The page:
Sunday, December 16, 2012

Bartolomeo Skirt Progress

I've have gotten the skirt attached and mostly finished.

The main part of the skirt is made from one large rectangular piece, with a french seam down the center back. The full circumference is just a little less than 4 yards, all I could spare from the limited fabric I started with.

I did several things different with this skirt than with previous skirts. This skirt is not lined, in the interest of keeping the whole thing lightweight. And instead of padding the top of the skirt where it is pleated, I sewed in a double folded piece of starched silk organza, which still adds structure, but no more bulk or weight.

In the portrait it can be plainly seen where the padding is either sewn or ends, at the waist. Even though I sewed the organza down to the green silk at its bottom it is not all that visible from the outside. I am hoping that it will kinda 'puff' up once its been washed once or twice and be more visible. There is also a very visible diagonal seam on the right side of the portrait, which I assume it there due to the original  skirt having to be pieced. One thing I have not played much with is with period skirt patterns, usually due to starting off with minimum fabric and being scared of what might be wasted in the cutting and piecing.

I went with more a box type pleat than a cartridge pleat on this one, as I felt it more accurately represented the pleats in the portrait and would work better with the unpadded silk.

I then moved on to the hem and guard. Although the skirt hem is not visible in the portrait I decided I should do something in keeping with the simple slashed piping on the bodice. I started by first hemming the skirt, and inserting a three inch wide piece of wool.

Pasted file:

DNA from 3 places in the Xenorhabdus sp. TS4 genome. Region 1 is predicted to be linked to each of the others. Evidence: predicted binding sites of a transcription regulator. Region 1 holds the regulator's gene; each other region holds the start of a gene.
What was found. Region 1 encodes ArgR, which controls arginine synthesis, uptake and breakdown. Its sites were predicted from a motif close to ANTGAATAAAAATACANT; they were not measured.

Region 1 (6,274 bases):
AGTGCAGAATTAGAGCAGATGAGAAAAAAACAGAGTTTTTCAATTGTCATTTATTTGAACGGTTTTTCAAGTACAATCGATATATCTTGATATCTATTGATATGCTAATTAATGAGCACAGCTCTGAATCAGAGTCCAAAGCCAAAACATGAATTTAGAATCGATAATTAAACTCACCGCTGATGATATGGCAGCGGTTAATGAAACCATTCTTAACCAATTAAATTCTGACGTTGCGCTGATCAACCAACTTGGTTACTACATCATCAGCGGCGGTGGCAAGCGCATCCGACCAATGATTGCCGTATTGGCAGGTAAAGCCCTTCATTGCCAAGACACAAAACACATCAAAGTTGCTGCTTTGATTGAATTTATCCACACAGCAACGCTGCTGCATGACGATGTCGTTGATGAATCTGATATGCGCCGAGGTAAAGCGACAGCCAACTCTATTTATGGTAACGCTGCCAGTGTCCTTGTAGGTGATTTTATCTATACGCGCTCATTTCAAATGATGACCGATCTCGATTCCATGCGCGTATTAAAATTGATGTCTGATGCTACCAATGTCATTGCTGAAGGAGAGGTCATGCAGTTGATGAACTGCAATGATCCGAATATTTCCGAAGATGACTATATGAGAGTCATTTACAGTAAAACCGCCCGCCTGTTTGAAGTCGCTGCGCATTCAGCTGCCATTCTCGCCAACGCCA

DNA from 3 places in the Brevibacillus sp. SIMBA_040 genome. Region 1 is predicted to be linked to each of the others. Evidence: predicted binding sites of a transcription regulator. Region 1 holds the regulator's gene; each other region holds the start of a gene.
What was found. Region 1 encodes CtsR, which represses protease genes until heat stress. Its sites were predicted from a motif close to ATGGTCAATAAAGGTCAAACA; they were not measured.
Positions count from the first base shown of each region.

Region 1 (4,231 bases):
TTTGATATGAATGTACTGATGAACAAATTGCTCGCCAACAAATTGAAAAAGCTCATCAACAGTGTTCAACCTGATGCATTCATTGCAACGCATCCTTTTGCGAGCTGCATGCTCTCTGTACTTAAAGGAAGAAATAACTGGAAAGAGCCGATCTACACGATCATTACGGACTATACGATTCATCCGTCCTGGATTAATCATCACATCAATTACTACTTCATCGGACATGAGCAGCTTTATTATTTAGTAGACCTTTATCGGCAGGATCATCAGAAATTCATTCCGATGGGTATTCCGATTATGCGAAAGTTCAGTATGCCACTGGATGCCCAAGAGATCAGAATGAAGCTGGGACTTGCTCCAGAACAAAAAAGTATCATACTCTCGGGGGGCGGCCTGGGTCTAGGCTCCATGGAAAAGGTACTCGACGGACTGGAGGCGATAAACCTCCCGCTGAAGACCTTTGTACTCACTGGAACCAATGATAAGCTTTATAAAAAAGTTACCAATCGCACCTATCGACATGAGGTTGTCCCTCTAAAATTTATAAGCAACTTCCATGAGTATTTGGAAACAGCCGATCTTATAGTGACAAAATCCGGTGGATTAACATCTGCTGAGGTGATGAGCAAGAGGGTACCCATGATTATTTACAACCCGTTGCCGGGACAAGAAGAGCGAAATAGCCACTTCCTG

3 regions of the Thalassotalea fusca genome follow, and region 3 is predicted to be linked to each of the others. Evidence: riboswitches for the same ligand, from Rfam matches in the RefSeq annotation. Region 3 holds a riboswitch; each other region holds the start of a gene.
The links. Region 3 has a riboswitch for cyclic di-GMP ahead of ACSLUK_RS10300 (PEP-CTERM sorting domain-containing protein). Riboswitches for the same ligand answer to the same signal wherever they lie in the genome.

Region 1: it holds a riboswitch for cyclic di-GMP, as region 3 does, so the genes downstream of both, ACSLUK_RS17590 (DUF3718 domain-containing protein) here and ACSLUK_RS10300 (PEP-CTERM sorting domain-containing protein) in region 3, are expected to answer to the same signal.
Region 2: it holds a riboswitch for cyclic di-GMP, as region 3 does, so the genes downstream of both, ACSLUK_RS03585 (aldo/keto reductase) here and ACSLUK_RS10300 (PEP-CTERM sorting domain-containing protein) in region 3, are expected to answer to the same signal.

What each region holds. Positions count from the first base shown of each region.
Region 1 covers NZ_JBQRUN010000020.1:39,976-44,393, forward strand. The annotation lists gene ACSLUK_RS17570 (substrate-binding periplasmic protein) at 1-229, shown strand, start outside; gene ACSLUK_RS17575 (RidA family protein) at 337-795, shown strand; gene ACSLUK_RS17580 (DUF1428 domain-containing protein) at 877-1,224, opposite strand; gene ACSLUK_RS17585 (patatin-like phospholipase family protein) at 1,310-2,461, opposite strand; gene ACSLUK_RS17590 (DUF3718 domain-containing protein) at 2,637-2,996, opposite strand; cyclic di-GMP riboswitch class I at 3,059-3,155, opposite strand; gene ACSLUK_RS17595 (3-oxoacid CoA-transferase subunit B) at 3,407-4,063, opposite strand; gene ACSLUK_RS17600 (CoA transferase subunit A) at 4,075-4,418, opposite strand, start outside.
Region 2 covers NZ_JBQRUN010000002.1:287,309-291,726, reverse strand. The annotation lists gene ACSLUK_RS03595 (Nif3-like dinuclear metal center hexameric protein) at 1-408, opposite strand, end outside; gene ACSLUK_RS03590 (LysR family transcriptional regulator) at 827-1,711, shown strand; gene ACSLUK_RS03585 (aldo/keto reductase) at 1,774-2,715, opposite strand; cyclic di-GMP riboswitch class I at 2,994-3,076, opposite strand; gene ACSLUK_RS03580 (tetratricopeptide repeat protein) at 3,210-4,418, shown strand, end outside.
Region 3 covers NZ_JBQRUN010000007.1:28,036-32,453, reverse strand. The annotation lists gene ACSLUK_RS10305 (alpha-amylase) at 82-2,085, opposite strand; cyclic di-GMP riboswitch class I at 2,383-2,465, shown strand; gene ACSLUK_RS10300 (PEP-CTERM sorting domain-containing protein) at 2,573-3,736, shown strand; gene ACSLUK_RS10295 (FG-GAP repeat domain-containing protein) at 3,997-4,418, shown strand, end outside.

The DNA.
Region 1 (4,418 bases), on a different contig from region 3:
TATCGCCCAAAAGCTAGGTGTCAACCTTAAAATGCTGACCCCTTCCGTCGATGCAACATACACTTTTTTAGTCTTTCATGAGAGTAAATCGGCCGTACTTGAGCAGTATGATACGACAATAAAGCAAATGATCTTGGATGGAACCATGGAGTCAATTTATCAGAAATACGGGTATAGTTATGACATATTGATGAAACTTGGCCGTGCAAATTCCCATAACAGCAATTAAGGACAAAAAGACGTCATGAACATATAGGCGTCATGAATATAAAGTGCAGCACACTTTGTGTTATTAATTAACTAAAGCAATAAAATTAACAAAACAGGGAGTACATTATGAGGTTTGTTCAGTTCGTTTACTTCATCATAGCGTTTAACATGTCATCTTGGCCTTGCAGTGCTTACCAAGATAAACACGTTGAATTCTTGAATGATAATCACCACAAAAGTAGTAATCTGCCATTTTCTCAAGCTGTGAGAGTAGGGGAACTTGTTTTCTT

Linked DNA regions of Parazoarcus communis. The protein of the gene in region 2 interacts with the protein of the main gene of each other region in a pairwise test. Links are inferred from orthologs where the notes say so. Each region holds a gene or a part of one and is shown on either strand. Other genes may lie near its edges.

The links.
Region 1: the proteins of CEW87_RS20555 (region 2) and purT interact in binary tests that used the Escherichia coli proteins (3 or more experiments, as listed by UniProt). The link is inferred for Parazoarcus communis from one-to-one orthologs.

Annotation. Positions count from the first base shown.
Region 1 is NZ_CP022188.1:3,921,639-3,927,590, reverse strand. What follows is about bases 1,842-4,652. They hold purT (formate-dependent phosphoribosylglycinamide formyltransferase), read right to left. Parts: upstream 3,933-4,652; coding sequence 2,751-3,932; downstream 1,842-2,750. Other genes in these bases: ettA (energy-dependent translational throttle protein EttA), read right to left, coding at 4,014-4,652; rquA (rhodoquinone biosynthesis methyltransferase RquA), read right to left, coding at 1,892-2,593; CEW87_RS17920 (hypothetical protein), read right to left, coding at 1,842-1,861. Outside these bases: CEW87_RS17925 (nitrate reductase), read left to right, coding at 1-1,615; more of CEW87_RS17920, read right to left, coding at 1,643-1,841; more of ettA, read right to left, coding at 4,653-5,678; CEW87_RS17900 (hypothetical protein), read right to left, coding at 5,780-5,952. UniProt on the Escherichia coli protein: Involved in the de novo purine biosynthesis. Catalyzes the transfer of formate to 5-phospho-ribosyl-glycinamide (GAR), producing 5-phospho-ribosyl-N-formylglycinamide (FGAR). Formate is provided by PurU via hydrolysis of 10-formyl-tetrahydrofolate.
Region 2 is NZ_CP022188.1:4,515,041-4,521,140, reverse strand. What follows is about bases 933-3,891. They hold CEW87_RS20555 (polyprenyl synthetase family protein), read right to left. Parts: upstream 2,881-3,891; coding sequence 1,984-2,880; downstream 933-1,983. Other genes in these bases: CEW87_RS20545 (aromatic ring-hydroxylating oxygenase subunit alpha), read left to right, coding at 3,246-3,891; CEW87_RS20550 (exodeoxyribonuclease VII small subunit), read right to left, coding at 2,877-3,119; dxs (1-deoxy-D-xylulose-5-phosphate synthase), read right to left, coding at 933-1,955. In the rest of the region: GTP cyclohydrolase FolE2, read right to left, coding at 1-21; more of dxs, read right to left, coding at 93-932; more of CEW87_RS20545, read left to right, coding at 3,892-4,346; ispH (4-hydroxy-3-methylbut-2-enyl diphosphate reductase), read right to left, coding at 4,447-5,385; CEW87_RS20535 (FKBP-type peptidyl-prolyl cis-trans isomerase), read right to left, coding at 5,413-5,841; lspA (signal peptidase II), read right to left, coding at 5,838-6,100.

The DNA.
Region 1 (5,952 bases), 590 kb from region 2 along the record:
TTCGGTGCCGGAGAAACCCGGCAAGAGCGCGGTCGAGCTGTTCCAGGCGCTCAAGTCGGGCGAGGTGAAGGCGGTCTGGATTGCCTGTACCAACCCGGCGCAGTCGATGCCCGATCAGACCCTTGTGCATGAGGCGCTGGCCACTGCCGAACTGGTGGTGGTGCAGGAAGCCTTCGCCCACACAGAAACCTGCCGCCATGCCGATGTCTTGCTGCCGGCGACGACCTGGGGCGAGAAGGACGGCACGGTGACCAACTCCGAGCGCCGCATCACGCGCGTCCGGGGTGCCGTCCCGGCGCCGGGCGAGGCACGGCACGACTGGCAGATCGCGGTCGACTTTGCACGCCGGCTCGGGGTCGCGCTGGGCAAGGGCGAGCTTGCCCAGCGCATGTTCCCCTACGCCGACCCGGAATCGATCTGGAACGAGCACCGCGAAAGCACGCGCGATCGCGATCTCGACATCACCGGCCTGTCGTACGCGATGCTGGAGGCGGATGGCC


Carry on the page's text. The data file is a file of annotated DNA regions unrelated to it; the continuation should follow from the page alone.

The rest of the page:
I then made the guard using a four inch wide piece of silk, which was all that was left from trimming the skirt before hemming.  I cut many strips of the black silk and much clipping ensued. Since I was using short pieces cut from scraps there were going to be many joins in the black silk. Instead of stitching the joins, I cut the ends of the pieces at the same angle I was cutting the snips and butted them up together on the green silk. After assembly is completed the joins just blend in with the rest of the snips. They are sewn onto the green silk with a half inch seam allowance and then the seams are folded back and pressed.

I then inserted another strip of wool, pinned it in place and then hand sewed it to the skirt.

I felt that it still needed something, but I reminded myself to stay calm and choose something quick and simple. I decided on a simple circular pattern kind of like the one on the hem of the orange dress in Susanna and the Elders (1517). Although the design in the picture is likely embroidered I decided to go subtler and 'quilted' the design on the guard through all the layers. I've gone all the way around once, leaving three inch gaps between the three inch diameter circles, and still need to go back and fill in the rest.

I'm really liking how it looks so far, and pleased that its one of those details that can really only be seen close up.

I also made the period tuck in the skirt, just a bit above the guard, as seen in the extant Eleanora and Pisa gowns and paintings of the time. I've done this before on petticoats, usually because I accidentally made them too long to begin with. This is the first time I have purposely remembered to include it in the gown.

Ands that's it for now. Been lazy and unproductive today, but will hopefully get some more circles sewn in before calling it a night.

1 comment: